Richard J. Shurtz, Attorney at Law

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Chapter 13 plans prohibit large balloon payments at the end

In Washington state and all other jurisdictions, a Chapter 13 bankruptcy is based on making periodic payments to the Chapter 13 trustee over a three to five-year period. The trustee then pays administrative expenses and divides the net funds among the person's creditors. A Chapter 13 bankruptcy is a valuable tool and sometimes a life-saver for those who want to hold onto their home despite being in default and owing substantial arrearages.

The monthly payments are usually the same each month although there is some creativity allowed in setting up the schedule of payments. With respect to secured accounts such as a first mortgage on the person's home, the arrearages are generally paid prior to any funds being distributed to unsecured creditors. Also, unsecured creditors are paid only a small percentage of the amount due, which will be higher if the person has nonexempt assets to protect. At the same time, the borrower must keep up the regular mortgage payments in full each month.

Sometimes, a dispute arises over the proposed payments regarding a first mortgage. Recently, a bankruptcy judge sitting in Florida issued a decision regarding two separate proposed plans where each borrower attempted to make a balloon payment as the final payment to the first-mortgage holder at the end of the five-year period. The creditors objected, and the court decided that under the Bankruptcy Code balloon payments are not authorized.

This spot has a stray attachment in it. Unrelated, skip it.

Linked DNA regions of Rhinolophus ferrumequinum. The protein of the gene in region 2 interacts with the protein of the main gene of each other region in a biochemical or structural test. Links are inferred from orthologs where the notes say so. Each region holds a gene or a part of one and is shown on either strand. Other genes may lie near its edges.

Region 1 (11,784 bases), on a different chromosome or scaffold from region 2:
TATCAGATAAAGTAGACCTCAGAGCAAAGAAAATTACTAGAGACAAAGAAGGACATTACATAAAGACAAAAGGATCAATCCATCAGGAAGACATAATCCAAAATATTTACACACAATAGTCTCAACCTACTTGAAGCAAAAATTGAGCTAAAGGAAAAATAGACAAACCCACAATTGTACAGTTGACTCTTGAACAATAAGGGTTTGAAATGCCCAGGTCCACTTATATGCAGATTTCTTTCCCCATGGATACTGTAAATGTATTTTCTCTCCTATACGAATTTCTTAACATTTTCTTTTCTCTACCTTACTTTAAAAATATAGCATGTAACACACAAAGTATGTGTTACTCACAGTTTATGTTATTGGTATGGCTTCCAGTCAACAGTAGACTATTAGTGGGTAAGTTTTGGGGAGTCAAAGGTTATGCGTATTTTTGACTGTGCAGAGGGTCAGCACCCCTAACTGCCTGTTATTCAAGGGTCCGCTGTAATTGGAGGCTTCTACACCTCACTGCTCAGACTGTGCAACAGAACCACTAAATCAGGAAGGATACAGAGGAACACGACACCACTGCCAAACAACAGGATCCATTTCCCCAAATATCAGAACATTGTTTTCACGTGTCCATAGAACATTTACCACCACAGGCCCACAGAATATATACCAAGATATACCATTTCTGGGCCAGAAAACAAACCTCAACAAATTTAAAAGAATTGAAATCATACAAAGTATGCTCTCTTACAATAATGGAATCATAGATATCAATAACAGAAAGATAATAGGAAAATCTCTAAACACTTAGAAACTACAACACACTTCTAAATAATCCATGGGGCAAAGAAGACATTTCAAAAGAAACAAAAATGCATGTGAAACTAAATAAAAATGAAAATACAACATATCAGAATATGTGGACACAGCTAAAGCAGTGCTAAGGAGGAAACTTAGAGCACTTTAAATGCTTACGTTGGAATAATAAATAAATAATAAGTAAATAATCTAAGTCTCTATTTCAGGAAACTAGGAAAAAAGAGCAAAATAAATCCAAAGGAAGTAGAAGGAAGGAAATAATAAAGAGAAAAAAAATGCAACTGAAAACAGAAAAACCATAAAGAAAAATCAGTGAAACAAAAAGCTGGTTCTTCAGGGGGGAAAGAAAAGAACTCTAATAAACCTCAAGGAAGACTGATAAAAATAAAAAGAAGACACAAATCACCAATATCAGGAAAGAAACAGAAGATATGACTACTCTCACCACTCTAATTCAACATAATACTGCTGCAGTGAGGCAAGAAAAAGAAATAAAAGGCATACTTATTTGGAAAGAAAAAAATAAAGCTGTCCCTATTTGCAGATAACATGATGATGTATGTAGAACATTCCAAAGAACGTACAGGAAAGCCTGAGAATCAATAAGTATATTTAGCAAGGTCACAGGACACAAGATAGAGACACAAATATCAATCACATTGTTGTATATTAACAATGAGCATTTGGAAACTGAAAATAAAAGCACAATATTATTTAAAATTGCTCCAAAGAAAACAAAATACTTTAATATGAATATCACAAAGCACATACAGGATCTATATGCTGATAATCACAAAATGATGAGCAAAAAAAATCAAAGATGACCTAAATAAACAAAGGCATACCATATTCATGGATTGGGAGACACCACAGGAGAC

In Washington state and elsewhere, it is possible for the lender and the borrower to agree on a Chapter 13 payment schedule, including a final balloon payment that would far exceed the monthly payments made previously. However, where the creditor objects to such a proposal, the courts usually do not approve such financing creativity. The person intending to file a Chapter 13 will want to carefully review the plan payments and the proposed plan with a consumer bankruptcy attorney to have a valid plan ready to go prior to even filing the papers.  

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